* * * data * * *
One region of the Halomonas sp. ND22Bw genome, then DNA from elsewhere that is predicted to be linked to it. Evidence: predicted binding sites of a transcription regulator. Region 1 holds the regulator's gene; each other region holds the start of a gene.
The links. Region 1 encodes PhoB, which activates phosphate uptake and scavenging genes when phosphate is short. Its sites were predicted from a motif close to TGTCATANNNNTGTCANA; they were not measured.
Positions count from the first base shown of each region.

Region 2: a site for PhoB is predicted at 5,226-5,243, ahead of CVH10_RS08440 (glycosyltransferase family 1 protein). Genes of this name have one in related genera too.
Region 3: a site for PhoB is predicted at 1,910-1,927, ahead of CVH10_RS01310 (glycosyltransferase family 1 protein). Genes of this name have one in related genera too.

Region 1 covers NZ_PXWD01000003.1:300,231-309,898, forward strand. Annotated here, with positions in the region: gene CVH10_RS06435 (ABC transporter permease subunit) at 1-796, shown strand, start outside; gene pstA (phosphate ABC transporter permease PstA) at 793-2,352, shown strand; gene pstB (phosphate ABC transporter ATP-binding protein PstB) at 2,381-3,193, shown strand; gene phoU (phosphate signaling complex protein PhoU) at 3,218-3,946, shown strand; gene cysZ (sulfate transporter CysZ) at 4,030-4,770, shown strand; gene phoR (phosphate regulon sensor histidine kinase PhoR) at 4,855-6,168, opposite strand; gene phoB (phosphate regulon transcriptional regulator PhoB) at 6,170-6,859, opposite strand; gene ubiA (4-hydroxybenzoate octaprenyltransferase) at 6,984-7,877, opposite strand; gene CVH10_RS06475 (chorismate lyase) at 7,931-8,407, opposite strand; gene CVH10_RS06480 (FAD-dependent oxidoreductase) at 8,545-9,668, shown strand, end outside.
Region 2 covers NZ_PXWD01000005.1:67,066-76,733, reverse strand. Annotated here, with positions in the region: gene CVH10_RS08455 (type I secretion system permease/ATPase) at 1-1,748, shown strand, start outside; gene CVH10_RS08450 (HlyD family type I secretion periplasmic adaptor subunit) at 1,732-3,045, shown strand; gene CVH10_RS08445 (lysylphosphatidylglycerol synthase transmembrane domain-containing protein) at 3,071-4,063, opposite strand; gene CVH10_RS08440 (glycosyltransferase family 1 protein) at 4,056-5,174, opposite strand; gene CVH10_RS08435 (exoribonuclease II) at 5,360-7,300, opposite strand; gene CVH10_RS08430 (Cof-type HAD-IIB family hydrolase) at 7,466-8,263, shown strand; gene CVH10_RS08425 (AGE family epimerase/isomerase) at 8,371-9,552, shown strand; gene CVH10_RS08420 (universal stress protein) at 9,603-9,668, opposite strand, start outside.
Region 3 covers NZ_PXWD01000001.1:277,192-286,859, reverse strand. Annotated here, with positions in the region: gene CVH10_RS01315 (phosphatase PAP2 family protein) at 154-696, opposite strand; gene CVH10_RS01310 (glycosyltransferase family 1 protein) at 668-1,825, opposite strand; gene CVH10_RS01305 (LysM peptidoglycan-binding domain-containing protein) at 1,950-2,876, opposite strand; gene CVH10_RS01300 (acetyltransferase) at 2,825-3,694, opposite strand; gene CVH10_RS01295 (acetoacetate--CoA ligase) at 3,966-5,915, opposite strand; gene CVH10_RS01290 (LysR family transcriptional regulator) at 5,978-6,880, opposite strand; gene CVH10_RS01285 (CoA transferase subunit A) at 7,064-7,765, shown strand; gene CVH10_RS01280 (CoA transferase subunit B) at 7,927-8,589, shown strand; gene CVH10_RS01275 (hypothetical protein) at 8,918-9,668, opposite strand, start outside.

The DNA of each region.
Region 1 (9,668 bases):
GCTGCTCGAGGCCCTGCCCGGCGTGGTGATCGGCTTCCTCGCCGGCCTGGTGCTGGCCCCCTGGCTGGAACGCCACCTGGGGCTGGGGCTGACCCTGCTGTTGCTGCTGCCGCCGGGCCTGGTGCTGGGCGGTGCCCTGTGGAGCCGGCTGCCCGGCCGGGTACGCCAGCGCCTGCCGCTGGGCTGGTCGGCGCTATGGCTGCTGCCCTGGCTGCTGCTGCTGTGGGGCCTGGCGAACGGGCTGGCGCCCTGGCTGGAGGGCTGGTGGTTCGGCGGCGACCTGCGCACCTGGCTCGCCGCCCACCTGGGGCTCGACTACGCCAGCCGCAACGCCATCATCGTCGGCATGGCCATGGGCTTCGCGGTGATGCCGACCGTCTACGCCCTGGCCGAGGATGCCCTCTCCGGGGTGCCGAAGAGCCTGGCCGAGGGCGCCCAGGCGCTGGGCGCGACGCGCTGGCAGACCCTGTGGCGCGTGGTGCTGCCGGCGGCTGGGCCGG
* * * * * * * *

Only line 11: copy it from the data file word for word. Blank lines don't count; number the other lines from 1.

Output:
GCTGCTCGAGGCCCTGCCCGGCGTGGTGATCGGCTTCCTCGCCGGCCTGGTGCTGGCCCCCTGGCTGGAACGCCACCTGGGGCTGGGGCTGACCCTGCTGTTGCTGCTGCCGCCGGGCCTGGTGCTGGGCGGTGCCCTGTGGAGCCGGCTGCCCGGCCGGGTACGCCAGCGCCTGCCGCTGGGCTGGTCGGCGCTATGGCTGCTGCCCTGGCTGCTGCTGCTGTGGGGCCTGGCGAACGGGCTGGCGCCCTGGCTGGAGGGCTGGTGGTTCGGCGGCGACCTGCGCACCTGGCTCGCCGCCCACCTGGGGCTCGACTACGCCAGCCGCAACGCCATCATCGTCGGCATGGCCATGGGCTTCGCGGTGATGCCGACCGTCTACGCCCTGGCCGAGGATGCCCTCTCCGGGGTGCCGAAGAGCCTGGCCGAGGGCGCCCAGGCGCTGGGCGCGACGCGCTGGCAGACCCTGTGGCGCGTGGTGCTGCCGGCGGCTGGGCCGG